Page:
Veterans gather at Briarwood Cattle Farm in South Hoke for Day of Healing

Veterans gather at Briarwood Cattle Farm in South Hoke for Day of Healing

[Photo: Veterans joined guest speakers and experts in agri-business for the Day of Healing at Briarwood Cattle Farm, hosted by farm owner and veteran Marvin Frink. The day included yoga, meals, a farm tour and support for veterans interested in getting started in agriculture.]

By Catharin Shepard • Editor • Military veteran Marvin Frink keeps a chair out behind a lean-to in the fields where his cattle graze, set far back off the road in South Hoke. 

Sometimes he goes out there to sit and enjoy the peace and quiet, while able to see all around him across the flat land.

That feeling is just part of the benefits that launching his own farming operation have brought Frink, who returned home after serving 15 years in the military, and found himself suffering with PTSD.

His father got him into farming, and other mentors supported him along the way as he founded Briarwood Cattle Farm, located off of Blue Springs Road in Hoke County. This year and for the past several years, he’s worked to assist other veterans who are interested in farming, to find the same success and healing by working with the land.

“This farm is a healing farm. This farm is definitely not just for me, it’s for everyone,” he told a group of assembled veterans.

Frink and his wife, Tanisha Frink, along with many supporters, volunteers and guest speakers hosted the annual Day of Healing 2023 at Briarwood Cattle Farm this past Saturday. 

The morning program featured everything from yoga with instructor Daphne Fuller, prayer with Pastor Willie McCaskill, breakfast by Panera Bread and a tour of the farm by Frink himself. 

The afternoon featured speakers including Sheriff Roderick Virgil, veteran pork farmer Adam Jeter and a number of consultants involved with agri-business who offered tips and help for veterans interested in getting into agriculture.

“Everyone who was here as key speakers to help someone else to get going,” Frink said.

The day also served to help civilians understand military veterans better, with Frink offering insight into how they think. Veterans like to get right to the point to avoid wasting time, and they are always striving for excellence.

“We were given three blocks as non-commissioned officers, a one block, a two block and a three block. A one block consists of excellence, a two block was you’re doing all right but you could do better. A three block is, you’re screwing up,” Frink said. “Well, no one told us outside of retiring out of the military how to turn that off. So every day we’re considering and looking for one blocks, every single day.”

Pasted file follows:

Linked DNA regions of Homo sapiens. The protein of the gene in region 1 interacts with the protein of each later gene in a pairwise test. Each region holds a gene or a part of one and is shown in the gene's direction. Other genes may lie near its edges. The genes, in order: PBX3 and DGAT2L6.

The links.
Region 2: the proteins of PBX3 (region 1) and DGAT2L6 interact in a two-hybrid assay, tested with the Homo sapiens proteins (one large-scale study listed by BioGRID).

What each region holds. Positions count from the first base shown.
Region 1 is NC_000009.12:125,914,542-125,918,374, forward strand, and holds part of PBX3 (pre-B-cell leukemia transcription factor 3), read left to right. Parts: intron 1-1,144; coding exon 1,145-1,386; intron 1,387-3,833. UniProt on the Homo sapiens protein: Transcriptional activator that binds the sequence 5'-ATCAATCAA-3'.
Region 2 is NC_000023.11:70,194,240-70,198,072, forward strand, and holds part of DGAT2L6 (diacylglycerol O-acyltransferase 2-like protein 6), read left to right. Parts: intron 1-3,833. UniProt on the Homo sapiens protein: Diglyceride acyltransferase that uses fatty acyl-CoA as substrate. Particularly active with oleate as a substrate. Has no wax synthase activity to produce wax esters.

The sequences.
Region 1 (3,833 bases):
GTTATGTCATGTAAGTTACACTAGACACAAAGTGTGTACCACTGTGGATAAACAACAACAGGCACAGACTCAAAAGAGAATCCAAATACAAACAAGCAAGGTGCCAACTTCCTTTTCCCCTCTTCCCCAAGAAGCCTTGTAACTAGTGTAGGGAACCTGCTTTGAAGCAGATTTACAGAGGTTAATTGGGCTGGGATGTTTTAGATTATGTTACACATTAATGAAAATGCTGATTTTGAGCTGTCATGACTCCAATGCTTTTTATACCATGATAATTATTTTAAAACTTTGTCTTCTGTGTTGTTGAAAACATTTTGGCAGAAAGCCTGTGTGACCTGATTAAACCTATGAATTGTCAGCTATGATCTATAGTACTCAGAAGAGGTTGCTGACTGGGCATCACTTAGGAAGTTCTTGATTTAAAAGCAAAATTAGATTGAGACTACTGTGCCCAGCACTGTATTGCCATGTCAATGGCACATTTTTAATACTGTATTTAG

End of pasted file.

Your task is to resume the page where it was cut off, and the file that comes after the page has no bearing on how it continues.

Many veterans also have trouble turning off the part of their mind that’s always scanning their surroundings, looking for potential danger, he said. Frink demonstrated how standing back a bit and to the side from a veteran can make conversations more comfortable – giving the veteran space to see what’s going on around them while talking.

“We’re forever being protectors and providers, and those are key factors that will help us help you, help you help us,” Frink said.

Helping veterans find healing and peace is what the annual Day of Healing is all about, the founder said.

“I would love for everyone to take away the peace and understanding, and letting things go, and letting people know that there is support for each other. That someone loves you. We’re all valued and someone is listening to you,” Frink said.

Frink was featured last year in an article in People magazine for his work as a veteran farmer.

There were many sponsors for the event, including Smithfield, AgriAbility, Stevenson Consulting Group, the Wounded Warrior Project, Cheerwine, N.C. A&T and more. Participants came from as far away as Virginia State University to support the Day of Healing.

Frink also extended special thanks to his mentor, Harrison Campbell, who helped him get into farming.

Briarwood Farm offers locally produced beef to customers. Frink is additionally working on building a Briarwood processing facility in Fairmont, Briarwood Custom Meats, that will process beef and pork for area farms.

For more information, visit

Leave a Reply

Your email address will not be published.